Research, Writing and Etiquette

I’m having a ridiculously good time figuring out the seating chart for the dinner that Lady FitzCameron is throwing to celebrate the completion of the mural in her dining room.

I collect etiquette books and every year throw a black-tie optional dinner party with place cards and everything. The rules for figuring out precedence or are surprisingly sensible. You start with the guest of honor, or the highest ranking individual. Then the oldest. Next, the one who has traveled farthest and on down until you come to those who are regular visitors to the house.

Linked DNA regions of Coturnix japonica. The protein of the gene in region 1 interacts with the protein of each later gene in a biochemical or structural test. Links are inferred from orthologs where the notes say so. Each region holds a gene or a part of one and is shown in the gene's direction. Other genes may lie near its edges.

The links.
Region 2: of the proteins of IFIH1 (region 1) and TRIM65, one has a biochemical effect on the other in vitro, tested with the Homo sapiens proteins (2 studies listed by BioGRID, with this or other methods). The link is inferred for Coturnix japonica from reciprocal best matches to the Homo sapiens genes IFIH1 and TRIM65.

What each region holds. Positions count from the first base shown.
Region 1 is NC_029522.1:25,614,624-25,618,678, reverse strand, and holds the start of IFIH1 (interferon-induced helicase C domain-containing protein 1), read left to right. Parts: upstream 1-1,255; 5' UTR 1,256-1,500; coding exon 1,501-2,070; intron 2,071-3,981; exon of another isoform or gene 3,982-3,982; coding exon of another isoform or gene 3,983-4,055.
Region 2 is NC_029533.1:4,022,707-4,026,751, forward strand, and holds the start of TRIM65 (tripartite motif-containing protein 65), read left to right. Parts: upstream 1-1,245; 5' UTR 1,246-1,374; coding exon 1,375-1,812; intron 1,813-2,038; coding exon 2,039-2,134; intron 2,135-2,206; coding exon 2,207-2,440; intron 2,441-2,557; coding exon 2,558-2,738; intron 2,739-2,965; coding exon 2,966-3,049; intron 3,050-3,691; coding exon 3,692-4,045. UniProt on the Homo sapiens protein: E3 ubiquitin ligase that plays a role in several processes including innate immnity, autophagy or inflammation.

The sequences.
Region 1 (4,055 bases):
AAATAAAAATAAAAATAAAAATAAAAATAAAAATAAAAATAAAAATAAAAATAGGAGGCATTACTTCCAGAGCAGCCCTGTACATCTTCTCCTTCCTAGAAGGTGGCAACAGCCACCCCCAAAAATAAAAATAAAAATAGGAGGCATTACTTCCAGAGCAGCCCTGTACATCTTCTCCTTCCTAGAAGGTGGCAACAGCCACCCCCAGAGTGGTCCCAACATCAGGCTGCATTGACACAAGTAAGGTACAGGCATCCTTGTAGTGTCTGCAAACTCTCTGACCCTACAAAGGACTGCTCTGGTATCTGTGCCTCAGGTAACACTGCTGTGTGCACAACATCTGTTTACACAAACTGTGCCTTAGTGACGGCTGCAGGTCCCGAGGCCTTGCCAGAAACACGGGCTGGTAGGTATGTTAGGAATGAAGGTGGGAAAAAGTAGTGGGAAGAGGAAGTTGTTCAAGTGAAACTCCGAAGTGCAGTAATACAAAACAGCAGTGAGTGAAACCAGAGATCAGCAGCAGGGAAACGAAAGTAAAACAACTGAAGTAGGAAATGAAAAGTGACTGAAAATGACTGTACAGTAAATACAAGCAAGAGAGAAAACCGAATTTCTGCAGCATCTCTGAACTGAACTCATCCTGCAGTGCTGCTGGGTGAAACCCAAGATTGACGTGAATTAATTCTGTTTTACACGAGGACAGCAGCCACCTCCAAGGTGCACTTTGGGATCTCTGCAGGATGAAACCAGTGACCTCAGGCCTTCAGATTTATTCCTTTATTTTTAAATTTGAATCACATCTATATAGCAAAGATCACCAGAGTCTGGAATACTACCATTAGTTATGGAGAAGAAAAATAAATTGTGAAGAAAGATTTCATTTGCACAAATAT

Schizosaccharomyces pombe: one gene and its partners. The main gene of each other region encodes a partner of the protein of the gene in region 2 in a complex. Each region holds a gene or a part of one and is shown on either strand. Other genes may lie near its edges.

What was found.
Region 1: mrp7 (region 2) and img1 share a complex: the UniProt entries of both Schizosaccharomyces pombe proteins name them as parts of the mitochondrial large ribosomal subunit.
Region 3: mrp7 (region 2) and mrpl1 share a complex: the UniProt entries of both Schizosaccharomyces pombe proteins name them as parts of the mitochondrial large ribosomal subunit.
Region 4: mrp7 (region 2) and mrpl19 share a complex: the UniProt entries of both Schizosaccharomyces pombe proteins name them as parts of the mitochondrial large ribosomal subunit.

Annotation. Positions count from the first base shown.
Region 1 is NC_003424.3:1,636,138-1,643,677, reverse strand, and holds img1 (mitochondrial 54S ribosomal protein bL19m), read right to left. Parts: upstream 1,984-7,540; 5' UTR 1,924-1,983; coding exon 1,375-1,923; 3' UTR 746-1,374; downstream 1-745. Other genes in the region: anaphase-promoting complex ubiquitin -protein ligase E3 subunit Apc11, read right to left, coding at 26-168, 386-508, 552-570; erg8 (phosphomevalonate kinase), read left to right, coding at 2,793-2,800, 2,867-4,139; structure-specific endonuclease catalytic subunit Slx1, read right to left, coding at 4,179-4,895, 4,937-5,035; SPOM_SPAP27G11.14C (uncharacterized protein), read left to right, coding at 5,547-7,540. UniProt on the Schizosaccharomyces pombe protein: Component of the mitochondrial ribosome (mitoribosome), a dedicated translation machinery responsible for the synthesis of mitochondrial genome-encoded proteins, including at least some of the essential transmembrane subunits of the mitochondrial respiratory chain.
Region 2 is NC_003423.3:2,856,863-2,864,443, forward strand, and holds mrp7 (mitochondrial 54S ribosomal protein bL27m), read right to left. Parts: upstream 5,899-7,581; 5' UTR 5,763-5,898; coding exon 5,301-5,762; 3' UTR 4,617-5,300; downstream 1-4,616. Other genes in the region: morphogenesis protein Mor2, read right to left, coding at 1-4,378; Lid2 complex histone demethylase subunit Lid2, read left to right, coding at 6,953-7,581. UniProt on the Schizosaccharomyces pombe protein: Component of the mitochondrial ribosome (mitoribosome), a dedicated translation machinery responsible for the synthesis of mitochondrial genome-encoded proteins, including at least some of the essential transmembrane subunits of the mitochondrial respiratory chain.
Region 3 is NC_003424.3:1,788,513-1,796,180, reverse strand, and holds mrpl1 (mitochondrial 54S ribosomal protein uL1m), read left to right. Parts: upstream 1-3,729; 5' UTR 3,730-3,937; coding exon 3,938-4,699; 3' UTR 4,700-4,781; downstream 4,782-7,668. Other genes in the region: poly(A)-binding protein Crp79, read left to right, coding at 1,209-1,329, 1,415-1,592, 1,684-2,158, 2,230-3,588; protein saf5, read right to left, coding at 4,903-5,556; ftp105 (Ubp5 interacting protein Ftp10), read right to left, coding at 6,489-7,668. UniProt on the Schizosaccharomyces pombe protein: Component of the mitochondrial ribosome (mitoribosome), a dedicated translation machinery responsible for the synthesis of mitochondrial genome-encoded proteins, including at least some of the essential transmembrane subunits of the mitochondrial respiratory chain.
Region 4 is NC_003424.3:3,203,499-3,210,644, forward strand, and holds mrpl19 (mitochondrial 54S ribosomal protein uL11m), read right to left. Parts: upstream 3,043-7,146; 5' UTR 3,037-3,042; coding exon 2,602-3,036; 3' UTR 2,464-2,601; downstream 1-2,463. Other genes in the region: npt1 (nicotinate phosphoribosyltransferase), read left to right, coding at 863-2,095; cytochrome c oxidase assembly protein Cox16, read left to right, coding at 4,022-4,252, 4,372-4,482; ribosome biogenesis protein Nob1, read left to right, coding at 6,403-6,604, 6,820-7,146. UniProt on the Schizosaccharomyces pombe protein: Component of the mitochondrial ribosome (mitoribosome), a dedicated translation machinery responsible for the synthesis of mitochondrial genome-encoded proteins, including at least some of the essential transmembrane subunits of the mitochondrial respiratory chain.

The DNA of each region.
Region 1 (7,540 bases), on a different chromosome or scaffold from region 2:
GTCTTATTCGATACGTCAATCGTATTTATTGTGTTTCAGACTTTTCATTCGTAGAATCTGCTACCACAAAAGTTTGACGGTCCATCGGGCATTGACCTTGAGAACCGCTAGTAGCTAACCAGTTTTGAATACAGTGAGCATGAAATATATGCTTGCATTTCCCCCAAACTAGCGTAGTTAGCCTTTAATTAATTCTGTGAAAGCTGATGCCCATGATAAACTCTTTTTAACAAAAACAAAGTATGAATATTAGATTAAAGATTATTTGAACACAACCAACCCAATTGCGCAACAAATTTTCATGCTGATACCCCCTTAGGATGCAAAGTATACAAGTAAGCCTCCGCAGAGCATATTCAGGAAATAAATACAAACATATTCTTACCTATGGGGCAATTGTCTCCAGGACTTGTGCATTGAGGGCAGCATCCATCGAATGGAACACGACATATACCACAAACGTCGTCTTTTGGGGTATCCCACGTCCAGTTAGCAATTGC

So in my case, I’m trying to finagle the guest list so that it is inevitable that Mr. Dunkirk has to escort Jane into dinner. Will anyone care but me? Probably not, but it is making me think more about the other guests’ ranks, ages and positions in their fictional lives.

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2 Responses

  1. Maggie

    It’s wonderful to fill in little details for characters other than the main ones, isn’t it?

    And you never know who will or won’t care about something. I find, when reading, that I care about the seemingly strangest things.